Your data on MRCVSonline
The nature of the services provided by Vision Media means that we might obtain certain information about you.
Please read our Data Protection and Privacy Policy for details.

In addition, (with your consent) some parts of our website may store a 'cookie' in your browser for the purposes of
functionality or performance monitoring.
Click here to manage your settings.
If you would like to forward this story on to a friend, simply fill in the form below and click send.

Your friend's email:
Your email:
Your name:
 
 
Send Cancel

Clinical study proves benefits of joint supplements on canine mobility
Dr Matthew Pead and Dr John Howie at the BSAVA congress.
Dr Matthew Pead and Dr John Howie at the BSAVA congress.

Royal Veterinary College study found "significant" improvements over six week period

The Royal Veterinary College says it has found the first ever clinical proof of the effect of joint supplements on canine mobility.

The college carried out a two and a half year long clinical study.

Monitors originally developed to track wild cat movements in Africa were instead applied to measure the activity of dogs over a six week period.

One set of dogs were given the YUMOVE supplement, and another group a placebo. The group that were given YUMOVE showed statistically significant improvements , the college said.

"This study represents a major step forward in canine mobility”, said Dr Matthew Pead, lead investigator at the RVC.

“It took nine months of careful planning to ensure a robust methodology was developed to provide clear clinical results that veterinary professionals can rely on, and give confidence when recommending joint supplements to dog owners.

"Furthermore, the huge volume of objective activity data will enhance our understanding of the effect of canine osteoarthritis on mobility and activity in the dog’s day to day activities.”

The clinical study was sponsored by Lintbells, the UK based manufacturer of YUMOVE.

“We are very excited by the results of the clinical study” said Lintbells co-founder Dr John Howie.

“From the extensive feedback from owners and vets alike, we already knew the product worked.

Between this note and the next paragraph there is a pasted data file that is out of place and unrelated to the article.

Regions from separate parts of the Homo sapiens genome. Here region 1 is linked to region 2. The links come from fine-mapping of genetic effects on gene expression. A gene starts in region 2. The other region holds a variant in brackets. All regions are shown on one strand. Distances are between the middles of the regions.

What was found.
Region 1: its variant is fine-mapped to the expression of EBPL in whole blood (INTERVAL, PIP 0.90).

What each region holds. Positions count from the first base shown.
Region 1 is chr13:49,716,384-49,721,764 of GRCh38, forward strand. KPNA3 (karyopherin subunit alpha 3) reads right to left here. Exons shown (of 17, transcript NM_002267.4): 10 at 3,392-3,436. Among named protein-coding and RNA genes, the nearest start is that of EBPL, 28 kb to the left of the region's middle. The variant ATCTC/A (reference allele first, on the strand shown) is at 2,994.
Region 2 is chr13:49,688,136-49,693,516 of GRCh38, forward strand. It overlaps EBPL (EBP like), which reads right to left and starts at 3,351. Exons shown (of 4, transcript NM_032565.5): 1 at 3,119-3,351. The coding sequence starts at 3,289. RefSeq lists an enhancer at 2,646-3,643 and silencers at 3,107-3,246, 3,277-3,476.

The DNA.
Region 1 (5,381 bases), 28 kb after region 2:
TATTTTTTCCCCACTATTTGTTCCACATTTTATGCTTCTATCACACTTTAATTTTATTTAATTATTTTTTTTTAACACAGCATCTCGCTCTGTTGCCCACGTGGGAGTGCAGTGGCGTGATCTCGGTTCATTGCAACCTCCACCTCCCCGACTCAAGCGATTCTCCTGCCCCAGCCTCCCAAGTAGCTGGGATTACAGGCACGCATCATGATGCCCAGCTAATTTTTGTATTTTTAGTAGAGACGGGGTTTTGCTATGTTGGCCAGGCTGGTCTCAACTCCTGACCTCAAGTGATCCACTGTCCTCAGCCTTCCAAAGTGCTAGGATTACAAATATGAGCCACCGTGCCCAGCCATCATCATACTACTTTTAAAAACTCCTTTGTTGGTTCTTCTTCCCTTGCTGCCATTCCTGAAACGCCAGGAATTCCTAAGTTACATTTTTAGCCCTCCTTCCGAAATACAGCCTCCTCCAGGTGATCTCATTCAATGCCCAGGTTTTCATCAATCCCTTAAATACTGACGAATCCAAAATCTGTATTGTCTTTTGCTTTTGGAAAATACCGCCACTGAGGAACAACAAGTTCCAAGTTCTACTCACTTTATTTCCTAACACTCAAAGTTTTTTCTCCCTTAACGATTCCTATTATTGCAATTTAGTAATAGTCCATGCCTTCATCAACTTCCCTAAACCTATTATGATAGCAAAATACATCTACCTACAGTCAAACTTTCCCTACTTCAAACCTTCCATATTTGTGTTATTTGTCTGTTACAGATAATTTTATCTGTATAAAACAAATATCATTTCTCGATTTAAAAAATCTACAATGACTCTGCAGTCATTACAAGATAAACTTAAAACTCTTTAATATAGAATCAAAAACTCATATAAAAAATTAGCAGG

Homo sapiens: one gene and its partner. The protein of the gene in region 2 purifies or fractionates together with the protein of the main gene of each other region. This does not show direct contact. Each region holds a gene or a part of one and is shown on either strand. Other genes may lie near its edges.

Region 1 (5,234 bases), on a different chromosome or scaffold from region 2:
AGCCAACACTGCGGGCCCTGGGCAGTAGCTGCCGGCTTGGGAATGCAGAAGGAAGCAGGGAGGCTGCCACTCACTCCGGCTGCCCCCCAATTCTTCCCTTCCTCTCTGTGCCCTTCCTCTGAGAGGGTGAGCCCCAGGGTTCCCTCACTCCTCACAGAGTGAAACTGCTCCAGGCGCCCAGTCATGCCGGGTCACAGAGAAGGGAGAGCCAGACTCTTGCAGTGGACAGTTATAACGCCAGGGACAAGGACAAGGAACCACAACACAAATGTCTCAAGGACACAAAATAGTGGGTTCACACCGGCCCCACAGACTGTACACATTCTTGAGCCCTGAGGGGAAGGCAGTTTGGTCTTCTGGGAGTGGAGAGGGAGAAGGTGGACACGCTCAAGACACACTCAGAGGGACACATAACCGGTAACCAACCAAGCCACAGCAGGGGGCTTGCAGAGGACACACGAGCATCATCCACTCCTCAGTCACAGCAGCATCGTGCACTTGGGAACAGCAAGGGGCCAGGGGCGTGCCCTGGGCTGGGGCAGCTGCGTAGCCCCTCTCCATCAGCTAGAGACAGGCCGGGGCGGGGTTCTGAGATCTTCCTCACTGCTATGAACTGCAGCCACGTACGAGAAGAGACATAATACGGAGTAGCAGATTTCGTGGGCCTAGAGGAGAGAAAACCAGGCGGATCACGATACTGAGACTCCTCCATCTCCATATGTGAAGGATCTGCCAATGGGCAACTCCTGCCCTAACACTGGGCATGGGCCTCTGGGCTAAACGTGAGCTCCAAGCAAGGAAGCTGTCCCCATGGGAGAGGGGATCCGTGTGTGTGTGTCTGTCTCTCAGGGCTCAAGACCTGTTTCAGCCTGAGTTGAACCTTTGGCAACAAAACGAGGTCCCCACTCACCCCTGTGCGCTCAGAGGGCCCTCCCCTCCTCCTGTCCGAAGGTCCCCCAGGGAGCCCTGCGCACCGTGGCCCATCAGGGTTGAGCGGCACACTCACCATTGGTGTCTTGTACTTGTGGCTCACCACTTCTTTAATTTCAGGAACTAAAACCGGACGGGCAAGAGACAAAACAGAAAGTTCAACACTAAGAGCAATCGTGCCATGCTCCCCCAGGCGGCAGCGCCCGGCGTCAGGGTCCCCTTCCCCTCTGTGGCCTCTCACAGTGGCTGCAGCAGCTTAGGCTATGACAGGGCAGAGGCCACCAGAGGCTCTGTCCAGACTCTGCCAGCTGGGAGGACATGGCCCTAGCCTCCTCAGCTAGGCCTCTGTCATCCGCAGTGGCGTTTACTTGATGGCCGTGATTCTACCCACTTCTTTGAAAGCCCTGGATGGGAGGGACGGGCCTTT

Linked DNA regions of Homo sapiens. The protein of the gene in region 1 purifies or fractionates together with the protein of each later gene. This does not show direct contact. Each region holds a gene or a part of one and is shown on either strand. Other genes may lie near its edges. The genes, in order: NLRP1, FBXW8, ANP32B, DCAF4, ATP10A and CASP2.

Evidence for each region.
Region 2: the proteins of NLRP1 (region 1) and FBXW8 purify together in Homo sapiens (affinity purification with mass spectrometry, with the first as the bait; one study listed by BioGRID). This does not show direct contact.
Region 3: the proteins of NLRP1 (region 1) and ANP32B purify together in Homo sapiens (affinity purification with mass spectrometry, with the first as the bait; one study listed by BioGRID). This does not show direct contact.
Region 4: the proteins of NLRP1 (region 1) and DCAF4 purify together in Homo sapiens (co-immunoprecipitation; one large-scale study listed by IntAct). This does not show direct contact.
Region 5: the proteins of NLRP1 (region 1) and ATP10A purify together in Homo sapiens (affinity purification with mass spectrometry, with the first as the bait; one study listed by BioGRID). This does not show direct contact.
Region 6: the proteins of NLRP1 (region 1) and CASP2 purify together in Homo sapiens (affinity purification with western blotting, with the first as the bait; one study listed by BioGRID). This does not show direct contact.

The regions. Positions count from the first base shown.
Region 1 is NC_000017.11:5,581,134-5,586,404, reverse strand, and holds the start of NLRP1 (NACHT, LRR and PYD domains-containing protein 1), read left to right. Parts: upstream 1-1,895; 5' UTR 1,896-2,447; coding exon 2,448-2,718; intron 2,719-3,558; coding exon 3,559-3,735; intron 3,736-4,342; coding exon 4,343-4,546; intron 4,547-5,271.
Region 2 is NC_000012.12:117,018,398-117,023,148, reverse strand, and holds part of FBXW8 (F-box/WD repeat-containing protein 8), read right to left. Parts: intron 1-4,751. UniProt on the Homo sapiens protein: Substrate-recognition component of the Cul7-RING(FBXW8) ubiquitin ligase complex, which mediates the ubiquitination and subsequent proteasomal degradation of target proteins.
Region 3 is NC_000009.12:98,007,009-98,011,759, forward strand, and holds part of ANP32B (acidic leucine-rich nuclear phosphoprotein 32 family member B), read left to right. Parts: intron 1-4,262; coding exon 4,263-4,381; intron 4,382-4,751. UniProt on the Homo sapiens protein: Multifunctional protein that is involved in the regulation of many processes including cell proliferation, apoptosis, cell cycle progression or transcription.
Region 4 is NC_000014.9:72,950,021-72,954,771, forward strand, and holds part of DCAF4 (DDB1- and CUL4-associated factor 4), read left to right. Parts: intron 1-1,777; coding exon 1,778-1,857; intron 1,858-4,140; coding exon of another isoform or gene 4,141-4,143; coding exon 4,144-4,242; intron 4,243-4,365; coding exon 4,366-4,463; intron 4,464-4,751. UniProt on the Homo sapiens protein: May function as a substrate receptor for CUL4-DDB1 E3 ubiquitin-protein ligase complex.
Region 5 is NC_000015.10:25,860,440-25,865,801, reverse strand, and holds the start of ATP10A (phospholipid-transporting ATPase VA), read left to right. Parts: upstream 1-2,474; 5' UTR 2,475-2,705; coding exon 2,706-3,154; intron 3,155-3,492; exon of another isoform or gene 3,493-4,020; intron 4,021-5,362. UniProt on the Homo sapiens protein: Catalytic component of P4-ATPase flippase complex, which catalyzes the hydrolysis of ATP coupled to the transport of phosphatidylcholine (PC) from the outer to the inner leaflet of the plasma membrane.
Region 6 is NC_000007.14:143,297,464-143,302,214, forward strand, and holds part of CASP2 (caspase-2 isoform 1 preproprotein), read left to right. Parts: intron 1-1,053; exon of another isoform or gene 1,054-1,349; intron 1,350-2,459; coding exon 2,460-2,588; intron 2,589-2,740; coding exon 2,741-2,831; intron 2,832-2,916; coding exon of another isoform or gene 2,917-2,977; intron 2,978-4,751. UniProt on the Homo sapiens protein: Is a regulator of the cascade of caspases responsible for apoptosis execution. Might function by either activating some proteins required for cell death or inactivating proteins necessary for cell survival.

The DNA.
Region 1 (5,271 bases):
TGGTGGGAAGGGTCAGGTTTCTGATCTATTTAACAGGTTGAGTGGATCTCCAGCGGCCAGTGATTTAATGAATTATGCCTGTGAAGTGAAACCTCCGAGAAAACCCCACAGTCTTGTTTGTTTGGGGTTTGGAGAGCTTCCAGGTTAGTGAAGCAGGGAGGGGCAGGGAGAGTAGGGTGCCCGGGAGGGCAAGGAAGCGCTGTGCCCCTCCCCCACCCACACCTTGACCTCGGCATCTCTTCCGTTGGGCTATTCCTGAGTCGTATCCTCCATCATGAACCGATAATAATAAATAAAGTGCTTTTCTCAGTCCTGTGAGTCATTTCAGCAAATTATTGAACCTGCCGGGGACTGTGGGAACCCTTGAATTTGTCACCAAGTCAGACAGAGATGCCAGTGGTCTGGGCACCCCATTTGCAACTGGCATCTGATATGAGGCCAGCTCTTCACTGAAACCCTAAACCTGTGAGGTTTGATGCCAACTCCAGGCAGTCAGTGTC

"But we wanted to establish independent, rigorous clinical evidence for YUMOVE so that veterinary professionals could recommend the product with confidence, and dog owners knew what to expect from a clinically proven joint supplement in real-life situations.

"There is a great deal of uncertainty and confusion when it comes to joint supplements. This clinical study now provides clarity for clinician and owner alike.

"With an estimated 1.2 million dogs suffering from joint and mobility issues and only approximately 10 to 15 per cent receiving a nutritional supplement, Lintbells believes that providing an affordable, proven product that owners can rely on will uncap the significant market opportunity for veterinary professionals.”

 

Become a member or log in to add this story to your CPD history

Reporting service for dead wild birds updated

News Story 1
 The Animal and Plant Health Agency (APHA) has updated its online reporting service for dead wild birds.

The new version allows those reporting a dead bird to drop a pin on a map when reporting the location. It also includes a wider range of wild bird species groups to select from when describing the bird.

The online service, which helps APHA to monitor the spread of diseases such as avian influenza, can be accessed here

Click here for more...
News Shorts
NI chief vet urges bluetongue vigilance

Northern Ireland's chief veterinary officer (CVO) has urged farmers to be vigilant for signs of bluetongue, after the Animal and Plant Health Agency warned there was a very high probability of further cases in Great Britain.

There have been 126 confirmed cases of bluetongue virus serotype 3 in England since November 2023, with no cases reported in Northern Ireland. The movement of live ruminants from Great Britain to Northern Ireland is currently suspended.

According to the Department of Agriculture, Environment and Rural Affairs (DAERA), the virus is most likely to enter Northern Ireland through infected animals or germplasm (semen or ova) being imported.

Brian Dooher, Northern Ireland's CVO, said: "Surveillance for this disease within Northern Ireland has been increased to assist with detection at the earliest opportunity which will facilitate more effective control measures."

Farmers should report any suspicions of the disease to their private veterinary practitioner, the DAERA Helpline on 0300 200 7840 or their local DAERA Direct Veterinary Office.